Business Economy 19 Nov 2022 War brought new chal ...

War brought new challenges to global economy, says RBI governor

PTI | DECCAN CHRONICLE
Published Nov 19, 2022, 5:36 pm IST
Updated Nov 19, 2022, 5:36 pm IST
A file photo of Reserve Bank of India Governor Shaktikanta Das. (PTI Photo)
 A file photo of Reserve Bank of India Governor Shaktikanta Das. (PTI Photo)

Hyderabad: The war in Europe brought with it new challenges, just when the economy was about to normalise fully despite the third wave of the COVID-19 pandemic and suddenly, the world encountered a severe food and energy crisis, Reserve Bank Governor Shaktikanta Das said on Saturday.

Delivering the inaugural address at the annual research conference of the Department of Economic and Policy Research of RBI here, Das said the COVID-19 pandemic crisis created an opportunity to explore and harness the power of big data and strengthen direct feedback mechanisms while working from home.

He further said the pandemic also posed new research issues and analytical challenges for policy-making as it caused a demand shock or a supply shock, the size and nature of policy stimulus required, and their effectiveness, among others.

The RBI Governor said the first major challenge was data collection during the first wave of the pandemic and the associated statistical break in data. During the second wave which was more lethal, collecting information on sector level stress became even more important for designing targeted policy interventions.

“The war in Europe brought with it new challenges, just when the economy was about to normalise fully despite the third wave of the pandemic. Suddenly, the world encountered a severe food crisis and an energy crisis.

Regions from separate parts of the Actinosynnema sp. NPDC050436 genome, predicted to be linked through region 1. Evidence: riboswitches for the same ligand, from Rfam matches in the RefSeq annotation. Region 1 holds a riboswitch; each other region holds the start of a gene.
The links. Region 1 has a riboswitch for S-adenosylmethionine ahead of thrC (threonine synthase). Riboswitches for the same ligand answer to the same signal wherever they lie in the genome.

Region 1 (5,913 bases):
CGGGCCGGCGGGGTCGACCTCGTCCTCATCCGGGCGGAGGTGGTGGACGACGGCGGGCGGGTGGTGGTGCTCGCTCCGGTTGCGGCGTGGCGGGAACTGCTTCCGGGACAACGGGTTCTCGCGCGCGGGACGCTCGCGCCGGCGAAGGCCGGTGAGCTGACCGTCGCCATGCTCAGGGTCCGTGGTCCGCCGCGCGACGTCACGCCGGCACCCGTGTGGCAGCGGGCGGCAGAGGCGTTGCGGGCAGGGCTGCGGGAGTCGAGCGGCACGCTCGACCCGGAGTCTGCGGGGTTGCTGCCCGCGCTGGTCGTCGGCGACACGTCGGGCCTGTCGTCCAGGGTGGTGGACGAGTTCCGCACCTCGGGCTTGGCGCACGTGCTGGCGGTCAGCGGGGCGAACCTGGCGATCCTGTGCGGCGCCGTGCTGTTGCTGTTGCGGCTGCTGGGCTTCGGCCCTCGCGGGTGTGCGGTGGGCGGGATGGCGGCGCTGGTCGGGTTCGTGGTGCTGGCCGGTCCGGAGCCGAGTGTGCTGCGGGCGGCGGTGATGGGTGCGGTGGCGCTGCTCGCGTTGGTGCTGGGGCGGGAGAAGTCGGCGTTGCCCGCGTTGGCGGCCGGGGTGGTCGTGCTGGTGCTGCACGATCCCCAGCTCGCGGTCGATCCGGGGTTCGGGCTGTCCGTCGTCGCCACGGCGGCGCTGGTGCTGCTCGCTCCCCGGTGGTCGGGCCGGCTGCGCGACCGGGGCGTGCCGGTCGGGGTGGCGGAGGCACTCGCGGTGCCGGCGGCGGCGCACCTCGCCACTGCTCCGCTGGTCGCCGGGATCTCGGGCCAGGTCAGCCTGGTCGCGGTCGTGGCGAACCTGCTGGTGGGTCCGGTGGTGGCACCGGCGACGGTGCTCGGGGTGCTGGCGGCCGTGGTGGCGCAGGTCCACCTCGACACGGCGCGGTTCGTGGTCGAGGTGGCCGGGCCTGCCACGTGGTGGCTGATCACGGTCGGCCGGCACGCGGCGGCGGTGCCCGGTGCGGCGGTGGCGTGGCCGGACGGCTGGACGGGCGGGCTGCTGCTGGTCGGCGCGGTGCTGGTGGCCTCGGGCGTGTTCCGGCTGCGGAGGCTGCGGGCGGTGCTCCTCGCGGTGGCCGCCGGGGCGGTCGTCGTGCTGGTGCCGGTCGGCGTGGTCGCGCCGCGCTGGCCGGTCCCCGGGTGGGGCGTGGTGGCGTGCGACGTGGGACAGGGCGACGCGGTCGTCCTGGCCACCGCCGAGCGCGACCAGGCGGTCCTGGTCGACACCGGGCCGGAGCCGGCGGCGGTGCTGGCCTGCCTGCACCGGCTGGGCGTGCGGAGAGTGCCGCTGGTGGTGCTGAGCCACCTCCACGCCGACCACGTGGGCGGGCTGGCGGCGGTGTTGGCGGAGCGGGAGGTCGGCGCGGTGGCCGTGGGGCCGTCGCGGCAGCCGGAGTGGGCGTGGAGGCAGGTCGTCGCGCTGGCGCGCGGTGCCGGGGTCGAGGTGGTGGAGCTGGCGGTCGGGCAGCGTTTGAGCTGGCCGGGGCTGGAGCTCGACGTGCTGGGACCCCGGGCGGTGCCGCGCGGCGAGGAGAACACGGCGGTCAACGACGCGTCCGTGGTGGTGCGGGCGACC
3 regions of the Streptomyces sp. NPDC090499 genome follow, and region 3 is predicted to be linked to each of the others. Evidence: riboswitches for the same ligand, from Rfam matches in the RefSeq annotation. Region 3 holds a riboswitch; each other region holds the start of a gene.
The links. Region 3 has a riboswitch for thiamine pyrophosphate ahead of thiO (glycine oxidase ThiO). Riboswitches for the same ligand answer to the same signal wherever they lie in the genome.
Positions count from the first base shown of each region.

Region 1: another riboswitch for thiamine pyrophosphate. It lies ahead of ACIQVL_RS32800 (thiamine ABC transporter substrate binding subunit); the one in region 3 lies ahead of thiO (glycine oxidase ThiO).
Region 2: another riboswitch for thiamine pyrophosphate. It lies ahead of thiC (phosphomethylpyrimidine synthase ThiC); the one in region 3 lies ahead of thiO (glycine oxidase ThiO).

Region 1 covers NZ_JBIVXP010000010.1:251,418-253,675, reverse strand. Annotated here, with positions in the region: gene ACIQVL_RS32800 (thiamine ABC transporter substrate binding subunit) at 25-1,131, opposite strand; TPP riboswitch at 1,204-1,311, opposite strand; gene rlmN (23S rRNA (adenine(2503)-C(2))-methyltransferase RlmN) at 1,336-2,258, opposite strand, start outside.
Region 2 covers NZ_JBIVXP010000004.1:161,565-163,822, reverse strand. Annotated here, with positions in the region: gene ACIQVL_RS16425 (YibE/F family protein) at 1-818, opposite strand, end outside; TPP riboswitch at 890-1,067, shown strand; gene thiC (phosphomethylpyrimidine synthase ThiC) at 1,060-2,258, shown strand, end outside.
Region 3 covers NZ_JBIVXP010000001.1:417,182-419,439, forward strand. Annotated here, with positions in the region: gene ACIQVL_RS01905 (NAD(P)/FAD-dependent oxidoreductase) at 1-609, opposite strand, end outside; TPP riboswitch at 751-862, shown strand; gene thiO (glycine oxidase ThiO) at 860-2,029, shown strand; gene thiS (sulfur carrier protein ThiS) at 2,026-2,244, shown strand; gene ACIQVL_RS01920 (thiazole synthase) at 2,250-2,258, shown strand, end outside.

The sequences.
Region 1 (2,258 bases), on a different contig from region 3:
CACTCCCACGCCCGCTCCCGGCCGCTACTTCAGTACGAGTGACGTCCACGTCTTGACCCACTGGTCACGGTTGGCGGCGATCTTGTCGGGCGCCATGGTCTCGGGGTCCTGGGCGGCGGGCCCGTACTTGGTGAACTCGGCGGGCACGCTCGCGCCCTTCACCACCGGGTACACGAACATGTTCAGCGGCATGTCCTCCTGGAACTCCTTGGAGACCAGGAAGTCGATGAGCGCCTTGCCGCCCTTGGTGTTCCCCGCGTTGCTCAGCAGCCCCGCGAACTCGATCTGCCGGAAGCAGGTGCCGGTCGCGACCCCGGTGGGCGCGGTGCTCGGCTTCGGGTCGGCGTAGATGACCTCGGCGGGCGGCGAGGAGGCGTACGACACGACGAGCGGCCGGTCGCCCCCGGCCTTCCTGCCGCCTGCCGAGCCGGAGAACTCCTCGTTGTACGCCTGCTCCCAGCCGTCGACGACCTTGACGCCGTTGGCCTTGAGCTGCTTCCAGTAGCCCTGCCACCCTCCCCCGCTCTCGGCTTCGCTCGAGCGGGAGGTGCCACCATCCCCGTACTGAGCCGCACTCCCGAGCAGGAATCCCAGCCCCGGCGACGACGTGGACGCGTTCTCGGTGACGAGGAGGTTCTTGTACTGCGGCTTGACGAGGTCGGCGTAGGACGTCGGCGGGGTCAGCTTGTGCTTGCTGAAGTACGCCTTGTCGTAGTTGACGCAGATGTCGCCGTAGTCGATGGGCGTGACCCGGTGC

A new risk emerged in the form of fragmentation of the global economy driven by fast changing geopolitical considerations, that brought to the fore the need for reducing dependence on any single source for critical supplies,” Das said.

Commodity prices skyrocketed and supply chains knotted further. These factors led to globalisation of inflation and policy makers were presented with a new set of research issues    understanding the magnitude and likely persistence of these shocks, the transmission channels of these shocks and the effectiveness of alternative policy tools, the regulator said.

As countries took recourse to trade policy measures (tariff and non-tariff) and fiscal measures (price freeze, tax cuts and subsidies to the vulnerable), the suitability of such measures in the Indian context also required focussed research attention, he added.

According to him, since March 2020, three major shocks the COVID-19 pandemic, war in Europe and the aggressive tightening of monetary policy across countries    have posed very different set of challenges for economic research, he said.

The aftereffects of the three shocks are still unfolding and would warrant constant vigil. The research function of the RBI, therefore, must remain prepared to respond to these multiple possibilities as it has done in the past, he cautioned.

The war in Europe brought with it new challenges, just when the economy was about to normalise fully despite the third wave of the pandemic. Suddenly, the world encountered a severe food crisis and an energy crisis, he further said.

A new risk emerged in the form of fragmentation of the global economy driven by fast changing geopolitical considerations, that brought to the fore the need for reducing dependence on any single source for critical supplies, he opined.

Central banks have a culture of diligently building synergies between research and policy making and research departments are thus empowered to work as the workhorse and as the think tank for ensuring continuous supply of reliable processed information, analytical research and new ideas, he said.

...
Location: India, Telangana, Hyderabad




ADVERTISEMENT

More From Economy

-->